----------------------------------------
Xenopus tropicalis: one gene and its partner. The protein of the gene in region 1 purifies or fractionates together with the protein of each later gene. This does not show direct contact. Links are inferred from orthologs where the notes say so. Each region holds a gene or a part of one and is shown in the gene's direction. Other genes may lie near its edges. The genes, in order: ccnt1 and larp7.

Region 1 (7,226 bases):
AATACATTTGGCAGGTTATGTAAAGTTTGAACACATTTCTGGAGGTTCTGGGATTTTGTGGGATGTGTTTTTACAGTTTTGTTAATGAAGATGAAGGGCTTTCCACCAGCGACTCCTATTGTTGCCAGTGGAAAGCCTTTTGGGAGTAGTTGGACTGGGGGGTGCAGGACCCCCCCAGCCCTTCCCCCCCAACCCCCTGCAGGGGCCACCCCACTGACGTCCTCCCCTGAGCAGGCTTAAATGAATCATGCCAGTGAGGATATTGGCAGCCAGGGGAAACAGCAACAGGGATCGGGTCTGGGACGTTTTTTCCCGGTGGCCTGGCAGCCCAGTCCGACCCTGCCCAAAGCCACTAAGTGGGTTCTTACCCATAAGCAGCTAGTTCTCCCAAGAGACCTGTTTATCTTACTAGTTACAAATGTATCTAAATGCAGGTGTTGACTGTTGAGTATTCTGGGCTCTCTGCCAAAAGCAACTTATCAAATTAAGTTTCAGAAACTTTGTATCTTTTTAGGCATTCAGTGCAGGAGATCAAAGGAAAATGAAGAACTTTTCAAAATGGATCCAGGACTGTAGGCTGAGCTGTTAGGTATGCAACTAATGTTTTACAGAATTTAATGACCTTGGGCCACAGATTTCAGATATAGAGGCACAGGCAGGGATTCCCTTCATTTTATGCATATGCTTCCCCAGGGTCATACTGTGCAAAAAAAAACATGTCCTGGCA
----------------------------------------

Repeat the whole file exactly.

Xenopus tropicalis: one gene and its partner. The protein of the gene in region 1 purifies or fractionates together with the protein of each later gene. This does not show direct contact. Links are inferred from orthologs where the notes say so. Each region holds a gene or a part of one and is shown in the gene's direction. Other genes may lie near its edges. The genes, in order: ccnt1 and larp7.

Region 1 (7,226 bases):
AATACATTTGGCAGGTTATGTAAAGTTTGAACACATTTCTGGAGGTTCTGGGATTTTGTGGGATGTGTTTTTACAGTTTTGTTAATGAAGATGAAGGGCTTTCCACCAGCGACTCCTATTGTTGCCAGTGGAAAGCCTTTTGGGAGTAGTTGGACTGGGGGGTGCAGGACCCCCCCAGCCCTTCCCCCCCAACCCCCTGCAGGGGCCACCCCACTGACGTCCTCCCCTGAGCAGGCTTAAATGAATCATGCCAGTGAGGATATTGGCAGCCAGGGGAAACAGCAACAGGGATCGGGTCTGGGACGTTTTTTCCCGGTGGCCTGGCAGCCCAGTCCGACCCTGCCCAAAGCCACTAAGTGGGTTCTTACCCATAAGCAGCTAGTTCTCCCAAGAGACCTGTTTATCTTACTAGTTACAAATGTATCTAAATGCAGGTGTTGACTGTTGAGTATTCTGGGCTCTCTGCCAAAAGCAACTTATCAAATTAAGTTTCAGAAACTTTGTATCTTTTTAGGCATTCAGTGCAGGAGATCAAAGGAAAATGAAGAACTTTTCAAAATGGATCCAGGACTGTAGGCTGAGCTGTTAGGTATGCAACTAATGTTTTACAGAATTTAATGACCTTGGGCCACAGATTTCAGATATAGAGGCACAGGCAGGGATTCCCTTCATTTTATGCATATGCTTCCCCAGGGTCATACTGTGCAAAAAAAAACATGTCCTGGCA